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If you saw the topic of this month’s issue and thought to yourself, it’s not relevant to you because your children are not picky eaters, think again. In our western culture, food is so much more than just a way to satisfy hunger.

We celebrate life events and holidays with food. Our social gatherings are in many cases planned around food, either in our own homes or at a restaurant. As parents, it’s truly important that we understand our own relationship with food in order to teach our children healthy, emotional, physical and mental habits about food.

My daughter is a foodie like my husband and me. We are grateful to have a child who truly enjoys food and is (almost) always interested to learn more about it. However, when she is in a bad mood, she may throw a fit about food as well.

One morning she wanted a banana for breakfast, and we didn’t have any at home. She got upset and refused to eat anything. We said that she didn’t have to eat at all if she didn’t want to, but she insisted that she was VERY hungry and there was NOTHING for her to eat.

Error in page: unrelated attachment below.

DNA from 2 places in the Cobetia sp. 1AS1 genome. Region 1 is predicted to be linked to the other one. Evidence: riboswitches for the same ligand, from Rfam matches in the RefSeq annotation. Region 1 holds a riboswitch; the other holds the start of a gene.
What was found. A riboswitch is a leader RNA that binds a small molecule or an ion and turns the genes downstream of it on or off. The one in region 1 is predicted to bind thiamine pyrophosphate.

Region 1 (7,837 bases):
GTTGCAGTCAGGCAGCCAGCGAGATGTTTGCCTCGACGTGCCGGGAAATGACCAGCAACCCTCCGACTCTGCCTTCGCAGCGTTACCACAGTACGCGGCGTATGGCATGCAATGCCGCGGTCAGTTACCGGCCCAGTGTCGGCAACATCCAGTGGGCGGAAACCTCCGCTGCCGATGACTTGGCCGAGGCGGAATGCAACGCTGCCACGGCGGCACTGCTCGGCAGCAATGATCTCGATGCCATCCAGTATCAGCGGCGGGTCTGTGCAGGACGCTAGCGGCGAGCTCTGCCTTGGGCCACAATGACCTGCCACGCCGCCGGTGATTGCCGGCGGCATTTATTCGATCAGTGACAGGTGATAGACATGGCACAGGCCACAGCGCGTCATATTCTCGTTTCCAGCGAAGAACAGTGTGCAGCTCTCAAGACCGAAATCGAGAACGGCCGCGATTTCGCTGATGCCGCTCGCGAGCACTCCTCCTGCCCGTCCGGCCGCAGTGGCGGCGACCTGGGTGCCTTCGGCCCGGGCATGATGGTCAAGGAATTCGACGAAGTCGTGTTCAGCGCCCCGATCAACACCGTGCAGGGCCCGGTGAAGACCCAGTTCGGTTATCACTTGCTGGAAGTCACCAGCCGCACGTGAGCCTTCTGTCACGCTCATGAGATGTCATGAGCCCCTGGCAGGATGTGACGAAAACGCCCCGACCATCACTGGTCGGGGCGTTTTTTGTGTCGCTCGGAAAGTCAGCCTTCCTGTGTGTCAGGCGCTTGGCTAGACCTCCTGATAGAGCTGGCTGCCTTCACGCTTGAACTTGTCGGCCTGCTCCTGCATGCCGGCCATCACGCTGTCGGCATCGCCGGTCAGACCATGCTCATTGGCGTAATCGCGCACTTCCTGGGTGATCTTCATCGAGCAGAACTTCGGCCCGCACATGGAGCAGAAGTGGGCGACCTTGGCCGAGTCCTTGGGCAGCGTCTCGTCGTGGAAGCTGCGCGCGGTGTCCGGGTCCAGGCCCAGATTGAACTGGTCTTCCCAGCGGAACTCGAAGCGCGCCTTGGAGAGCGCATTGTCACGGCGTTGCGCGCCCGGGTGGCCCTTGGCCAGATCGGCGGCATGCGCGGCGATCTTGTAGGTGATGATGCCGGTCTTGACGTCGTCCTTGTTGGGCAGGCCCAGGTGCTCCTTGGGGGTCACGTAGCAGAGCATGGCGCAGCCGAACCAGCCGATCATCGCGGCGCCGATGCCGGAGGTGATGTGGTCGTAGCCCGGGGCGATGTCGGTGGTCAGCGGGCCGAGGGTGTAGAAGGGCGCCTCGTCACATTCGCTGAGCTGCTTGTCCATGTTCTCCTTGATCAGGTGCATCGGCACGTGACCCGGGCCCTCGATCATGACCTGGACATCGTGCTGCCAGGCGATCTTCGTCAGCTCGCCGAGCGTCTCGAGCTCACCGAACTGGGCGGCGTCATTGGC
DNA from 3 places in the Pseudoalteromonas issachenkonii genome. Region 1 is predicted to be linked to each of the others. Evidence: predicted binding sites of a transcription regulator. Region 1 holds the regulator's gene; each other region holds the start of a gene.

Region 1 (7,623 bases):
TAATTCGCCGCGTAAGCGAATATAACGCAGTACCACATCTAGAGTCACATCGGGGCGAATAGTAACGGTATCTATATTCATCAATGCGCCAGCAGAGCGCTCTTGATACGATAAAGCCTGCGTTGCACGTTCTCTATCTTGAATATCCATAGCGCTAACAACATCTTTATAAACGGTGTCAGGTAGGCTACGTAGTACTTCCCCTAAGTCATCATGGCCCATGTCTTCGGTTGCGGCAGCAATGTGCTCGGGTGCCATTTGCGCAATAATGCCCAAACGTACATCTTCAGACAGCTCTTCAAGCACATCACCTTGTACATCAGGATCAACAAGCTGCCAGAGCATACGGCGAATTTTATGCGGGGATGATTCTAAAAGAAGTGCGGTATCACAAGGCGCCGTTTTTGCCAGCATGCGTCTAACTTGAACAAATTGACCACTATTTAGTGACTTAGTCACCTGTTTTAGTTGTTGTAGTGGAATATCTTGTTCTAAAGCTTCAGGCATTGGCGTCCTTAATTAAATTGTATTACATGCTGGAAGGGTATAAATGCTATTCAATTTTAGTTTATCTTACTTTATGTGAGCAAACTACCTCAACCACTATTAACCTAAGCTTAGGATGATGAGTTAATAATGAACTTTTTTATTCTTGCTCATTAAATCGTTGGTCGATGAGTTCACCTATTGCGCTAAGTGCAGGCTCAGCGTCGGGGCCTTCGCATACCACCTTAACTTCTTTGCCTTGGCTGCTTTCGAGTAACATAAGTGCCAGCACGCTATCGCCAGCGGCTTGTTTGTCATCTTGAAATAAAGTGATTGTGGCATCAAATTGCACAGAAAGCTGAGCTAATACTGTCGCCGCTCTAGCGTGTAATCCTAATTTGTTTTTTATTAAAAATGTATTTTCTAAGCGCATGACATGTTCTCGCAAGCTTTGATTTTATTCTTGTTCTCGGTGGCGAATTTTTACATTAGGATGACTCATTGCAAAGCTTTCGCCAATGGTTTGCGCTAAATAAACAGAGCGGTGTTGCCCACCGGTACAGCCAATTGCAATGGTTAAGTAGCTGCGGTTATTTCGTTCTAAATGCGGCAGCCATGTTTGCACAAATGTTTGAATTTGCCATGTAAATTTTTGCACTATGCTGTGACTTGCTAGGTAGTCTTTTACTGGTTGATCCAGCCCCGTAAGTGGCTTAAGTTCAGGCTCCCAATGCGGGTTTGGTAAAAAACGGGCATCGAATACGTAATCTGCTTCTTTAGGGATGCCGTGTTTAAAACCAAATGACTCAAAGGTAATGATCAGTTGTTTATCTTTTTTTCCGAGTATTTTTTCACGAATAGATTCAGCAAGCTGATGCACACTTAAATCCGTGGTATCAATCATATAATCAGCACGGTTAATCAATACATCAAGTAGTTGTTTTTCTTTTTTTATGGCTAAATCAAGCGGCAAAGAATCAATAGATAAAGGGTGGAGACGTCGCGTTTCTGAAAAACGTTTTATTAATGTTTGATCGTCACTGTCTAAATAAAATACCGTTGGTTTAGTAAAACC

After we offered 3-4 options and she refused all of them, I started suggesting silly ideas like her Elsa doll, our dog’s belly, a drawing, a chair with sirup, etc. Her reactions started with a tiny smile and eventually grew to a huge laugh! As we were laughing together, I said “well, you didn’t want yogurt with fruit so maybe you want yogurt with dog hair!”. Her response was “no way! I prefer yogurt with fruit.” and that was her breakfast.

Things that work in our home:

  1. We don’t stress when our daughter doesn’t want to eat. We trust her that she knows her body and when she is hungry, she will ask for food.

  2. We encourage her to try new foods. If she doesn’t like something, we try different recipes and, in most cases, we find a winner.

  3. We have very little candy at home, but if she asks for chocolate or ice cream, we give it to her and don’t make a big deal about it. She knows that the limit per day for candy is one (not including special occasions).

  4. My husband is very good about explaining where food comes from, the health benefits it has and the different ways to prepare and serve it. My daughter is almost always interested to learn about it.

  5. I don’t eat meat for moral reasons. My husband and daughter eat everything. I respect their choices and my husband always makes sure that I have plenty of options to eat (he’s the cook).

  6. We let our daughter help prepare food. She LOVES taking part in meal preparation and setting the table.

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